Sumburgh area

Little Goldcrest  ‘carpet’ at Sumburgh -(up to 50 birds), Reed Buntings (6), Redstart, Spotted Flycatcher (2 – one still sporting juvenile breast and mantle feathers), Robins, Chiffchaff, migrant Dunnocks and LOTS of Redwing and Song Thrush – a Fall! Best was the Pallas’s Warbler at Sumburgh Farm (found by Mark Reeder late previous day).

Pallas’s Warbler, Sumburgh Farm. 9th October 2010. Gary Bell. The one species our tour group thought they had missed. Not so, all members present the next morning – short walk from their hotel rooms. Nice finale before flights home.


More Lapland Buntings (15-20), Redwing and Song Thrush numbers increasing – flocks numbering hundreds of Redwing. Several Wheatear and this wacky looking partial albino Wheatear which has been around for while. 1 Ring Ouzel, abietinus Chiffchaff, Reed Bunting and plenty to see.

partial albino Wheatear, Scatness 9th October 2010


Olive-backed Pipit number one

Bottom of Quendale Burn. Met Mark and Andy coming down. Chatted with Mark then headed up burn. Noticed RR and PVH with focused attention. caught them up – Paul said Roger had seen interesting Pipit. Just then ‘the bird’ flew up – obvious strong flyer Tree Pipit type- flew fairly close past – even in flight BRIGHT plumage tones olive/ yellow, black and white – “looks like an Olive-backed Pipit” – just as Roger had strongly suspected despite limited/obscured views on the ground. It promptly landed on dyke and all 3 of us agreed, no doubt now. It’s an OBP: weakly streaked olive mantle, strong head pattern, bold black streaklng on white over underparts. The flew back into burn. Rang Mark Reeder to get them back. Bird very ‘jumpy’ flew up and over our heads and called- classic OBP call -softer, shorter than Tree and less buzzy at the end – more on that later. One more flight and distant landing  on fence post-then lost.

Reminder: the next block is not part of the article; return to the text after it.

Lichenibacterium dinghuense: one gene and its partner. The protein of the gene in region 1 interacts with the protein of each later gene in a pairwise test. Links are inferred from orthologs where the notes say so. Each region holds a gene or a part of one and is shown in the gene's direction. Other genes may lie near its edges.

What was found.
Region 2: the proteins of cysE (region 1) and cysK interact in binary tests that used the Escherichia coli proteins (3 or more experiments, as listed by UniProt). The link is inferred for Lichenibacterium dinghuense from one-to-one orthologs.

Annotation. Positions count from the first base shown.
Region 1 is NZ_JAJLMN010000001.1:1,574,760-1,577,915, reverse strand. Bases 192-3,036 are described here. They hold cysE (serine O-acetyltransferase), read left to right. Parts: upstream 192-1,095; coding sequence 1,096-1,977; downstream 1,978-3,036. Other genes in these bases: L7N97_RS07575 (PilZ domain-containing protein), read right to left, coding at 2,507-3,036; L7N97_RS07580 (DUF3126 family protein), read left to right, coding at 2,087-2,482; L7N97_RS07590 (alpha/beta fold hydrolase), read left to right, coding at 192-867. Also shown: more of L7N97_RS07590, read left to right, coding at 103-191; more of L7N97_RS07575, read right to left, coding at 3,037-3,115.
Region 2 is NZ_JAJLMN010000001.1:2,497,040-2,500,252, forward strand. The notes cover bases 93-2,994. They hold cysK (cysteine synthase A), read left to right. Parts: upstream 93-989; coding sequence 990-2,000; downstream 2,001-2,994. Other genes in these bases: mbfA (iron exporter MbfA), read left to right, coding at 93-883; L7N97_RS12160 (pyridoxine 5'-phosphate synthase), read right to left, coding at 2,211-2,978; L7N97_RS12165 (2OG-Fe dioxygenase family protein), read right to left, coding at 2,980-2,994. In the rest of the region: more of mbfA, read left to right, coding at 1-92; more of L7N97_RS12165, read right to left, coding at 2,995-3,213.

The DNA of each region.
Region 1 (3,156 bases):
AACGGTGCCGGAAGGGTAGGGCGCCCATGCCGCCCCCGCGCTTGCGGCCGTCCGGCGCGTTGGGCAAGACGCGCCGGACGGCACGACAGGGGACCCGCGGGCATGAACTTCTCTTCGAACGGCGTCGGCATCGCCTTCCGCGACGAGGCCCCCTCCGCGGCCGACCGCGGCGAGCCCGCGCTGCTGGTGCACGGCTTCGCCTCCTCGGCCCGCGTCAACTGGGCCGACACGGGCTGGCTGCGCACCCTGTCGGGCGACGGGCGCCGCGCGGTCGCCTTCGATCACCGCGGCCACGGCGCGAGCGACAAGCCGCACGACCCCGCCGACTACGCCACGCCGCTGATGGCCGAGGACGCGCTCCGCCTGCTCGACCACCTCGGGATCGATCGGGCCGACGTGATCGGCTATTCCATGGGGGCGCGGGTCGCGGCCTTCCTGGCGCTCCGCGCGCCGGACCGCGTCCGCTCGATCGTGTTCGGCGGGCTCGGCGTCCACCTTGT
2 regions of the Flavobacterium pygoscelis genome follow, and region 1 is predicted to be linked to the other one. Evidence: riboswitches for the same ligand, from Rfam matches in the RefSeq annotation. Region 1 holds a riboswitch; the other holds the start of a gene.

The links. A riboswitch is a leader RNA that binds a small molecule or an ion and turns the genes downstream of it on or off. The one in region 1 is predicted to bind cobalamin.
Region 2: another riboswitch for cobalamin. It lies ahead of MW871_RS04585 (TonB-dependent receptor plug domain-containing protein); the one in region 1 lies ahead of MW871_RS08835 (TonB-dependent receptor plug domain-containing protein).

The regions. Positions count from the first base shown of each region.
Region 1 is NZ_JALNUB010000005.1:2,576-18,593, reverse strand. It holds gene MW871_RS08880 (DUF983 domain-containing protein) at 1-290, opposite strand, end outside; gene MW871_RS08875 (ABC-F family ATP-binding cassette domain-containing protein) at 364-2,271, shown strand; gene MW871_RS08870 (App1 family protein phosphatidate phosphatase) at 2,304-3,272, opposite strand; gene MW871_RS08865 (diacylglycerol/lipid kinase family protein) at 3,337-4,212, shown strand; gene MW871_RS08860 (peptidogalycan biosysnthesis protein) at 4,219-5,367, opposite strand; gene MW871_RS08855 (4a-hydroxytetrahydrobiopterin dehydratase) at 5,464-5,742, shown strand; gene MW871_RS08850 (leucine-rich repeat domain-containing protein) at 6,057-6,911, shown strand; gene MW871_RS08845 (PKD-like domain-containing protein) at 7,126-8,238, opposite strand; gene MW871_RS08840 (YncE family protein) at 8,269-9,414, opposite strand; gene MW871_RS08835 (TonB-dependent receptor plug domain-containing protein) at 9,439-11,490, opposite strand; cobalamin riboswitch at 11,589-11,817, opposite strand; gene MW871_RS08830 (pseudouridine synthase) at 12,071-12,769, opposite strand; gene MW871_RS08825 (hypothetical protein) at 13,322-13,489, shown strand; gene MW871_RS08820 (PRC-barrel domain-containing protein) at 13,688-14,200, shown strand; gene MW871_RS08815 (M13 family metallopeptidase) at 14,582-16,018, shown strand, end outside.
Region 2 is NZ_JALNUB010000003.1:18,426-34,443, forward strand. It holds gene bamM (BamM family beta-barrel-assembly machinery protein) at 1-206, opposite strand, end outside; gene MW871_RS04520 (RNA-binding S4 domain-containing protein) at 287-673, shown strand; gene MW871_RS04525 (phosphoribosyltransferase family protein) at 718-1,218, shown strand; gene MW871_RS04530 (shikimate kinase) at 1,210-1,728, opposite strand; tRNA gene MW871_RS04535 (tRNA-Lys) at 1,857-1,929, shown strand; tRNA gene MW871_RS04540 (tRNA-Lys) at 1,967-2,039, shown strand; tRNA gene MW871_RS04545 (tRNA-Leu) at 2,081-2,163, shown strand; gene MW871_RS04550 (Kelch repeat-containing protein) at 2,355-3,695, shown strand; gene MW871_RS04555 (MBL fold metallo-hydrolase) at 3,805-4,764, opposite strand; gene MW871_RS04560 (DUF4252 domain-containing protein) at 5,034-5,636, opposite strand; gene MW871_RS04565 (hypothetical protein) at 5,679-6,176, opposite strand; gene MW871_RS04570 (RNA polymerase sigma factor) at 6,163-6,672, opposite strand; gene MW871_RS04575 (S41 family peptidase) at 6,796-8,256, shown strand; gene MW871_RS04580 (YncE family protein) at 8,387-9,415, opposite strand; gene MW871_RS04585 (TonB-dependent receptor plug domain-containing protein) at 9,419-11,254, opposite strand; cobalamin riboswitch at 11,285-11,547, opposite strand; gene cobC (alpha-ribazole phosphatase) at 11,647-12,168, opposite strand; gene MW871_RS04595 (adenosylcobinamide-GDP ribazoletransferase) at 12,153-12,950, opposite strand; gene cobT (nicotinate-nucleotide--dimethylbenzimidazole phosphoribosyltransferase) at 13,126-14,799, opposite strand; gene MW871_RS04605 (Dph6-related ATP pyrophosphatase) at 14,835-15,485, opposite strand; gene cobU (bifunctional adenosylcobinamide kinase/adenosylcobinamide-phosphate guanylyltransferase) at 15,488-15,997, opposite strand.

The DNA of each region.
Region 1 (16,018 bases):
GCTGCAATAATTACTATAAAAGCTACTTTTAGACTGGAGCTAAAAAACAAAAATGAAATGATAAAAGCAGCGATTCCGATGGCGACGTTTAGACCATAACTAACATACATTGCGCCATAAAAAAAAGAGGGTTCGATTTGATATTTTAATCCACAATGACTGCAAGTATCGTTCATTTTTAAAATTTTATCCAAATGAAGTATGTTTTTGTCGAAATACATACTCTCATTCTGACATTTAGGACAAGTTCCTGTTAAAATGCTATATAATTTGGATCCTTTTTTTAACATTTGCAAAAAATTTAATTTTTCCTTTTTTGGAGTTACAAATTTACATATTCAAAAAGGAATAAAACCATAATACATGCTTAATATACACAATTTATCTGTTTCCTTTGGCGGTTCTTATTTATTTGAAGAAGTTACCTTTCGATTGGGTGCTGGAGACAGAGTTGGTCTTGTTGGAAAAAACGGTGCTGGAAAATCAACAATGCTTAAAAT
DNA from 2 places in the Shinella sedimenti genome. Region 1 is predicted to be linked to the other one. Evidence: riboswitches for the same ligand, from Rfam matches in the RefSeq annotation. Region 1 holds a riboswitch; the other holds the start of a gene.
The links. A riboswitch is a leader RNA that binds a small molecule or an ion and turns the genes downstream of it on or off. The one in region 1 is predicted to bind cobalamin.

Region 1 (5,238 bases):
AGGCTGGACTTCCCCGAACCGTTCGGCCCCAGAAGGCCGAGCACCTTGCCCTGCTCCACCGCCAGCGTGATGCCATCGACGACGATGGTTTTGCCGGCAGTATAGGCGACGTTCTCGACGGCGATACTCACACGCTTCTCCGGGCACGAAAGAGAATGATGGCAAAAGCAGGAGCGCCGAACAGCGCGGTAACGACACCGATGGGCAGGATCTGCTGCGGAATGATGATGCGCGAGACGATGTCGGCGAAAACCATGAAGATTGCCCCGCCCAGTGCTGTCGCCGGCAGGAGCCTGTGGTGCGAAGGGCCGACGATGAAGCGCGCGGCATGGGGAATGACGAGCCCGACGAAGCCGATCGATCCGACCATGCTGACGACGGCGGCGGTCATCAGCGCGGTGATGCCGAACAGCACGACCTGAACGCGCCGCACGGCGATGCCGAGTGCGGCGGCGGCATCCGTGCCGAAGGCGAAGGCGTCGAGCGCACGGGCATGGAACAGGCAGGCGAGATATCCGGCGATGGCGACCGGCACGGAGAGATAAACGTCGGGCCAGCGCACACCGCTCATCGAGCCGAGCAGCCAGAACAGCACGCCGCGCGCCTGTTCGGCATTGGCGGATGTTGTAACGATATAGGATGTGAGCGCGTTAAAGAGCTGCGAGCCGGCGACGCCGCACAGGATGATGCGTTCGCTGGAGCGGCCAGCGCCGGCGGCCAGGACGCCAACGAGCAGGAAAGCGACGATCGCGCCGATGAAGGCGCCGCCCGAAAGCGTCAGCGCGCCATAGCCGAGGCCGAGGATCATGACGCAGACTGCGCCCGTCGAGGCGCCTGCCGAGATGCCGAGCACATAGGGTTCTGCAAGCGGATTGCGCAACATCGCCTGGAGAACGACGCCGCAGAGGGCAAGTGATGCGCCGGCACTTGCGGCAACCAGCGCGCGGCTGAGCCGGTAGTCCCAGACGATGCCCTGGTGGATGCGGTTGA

No photos, no recording of call – just enough for a submission!

We proceeded up the burn now accompanied by Messrs Reeder and Mackay. Long walk and much searching collected already present: 2 Yellow-browed Warblers, a calling but elusive Dusky Warbler, a Red-breasted Flycatcher (photo of the bird here:,) odd Robins and Chiffchaff, 20 plus Goldcrest, 800 plus Redwing ‘circling’. At the very top of the burn, news and photos from Brydon. Our Olive-backed Pipit seemed a little eclipsed by Brydon and James finding a PG Tips  (Pallas’s Grasshopper Warbler) on Fetlar.

Yellow-browed Warbler, Quendale, 9th October 2010. One of 2 two, the second of which was slightly duller and made me wonder about Hume’s (no calls heard), though not seen again by me.

Olive-backed Pipit number two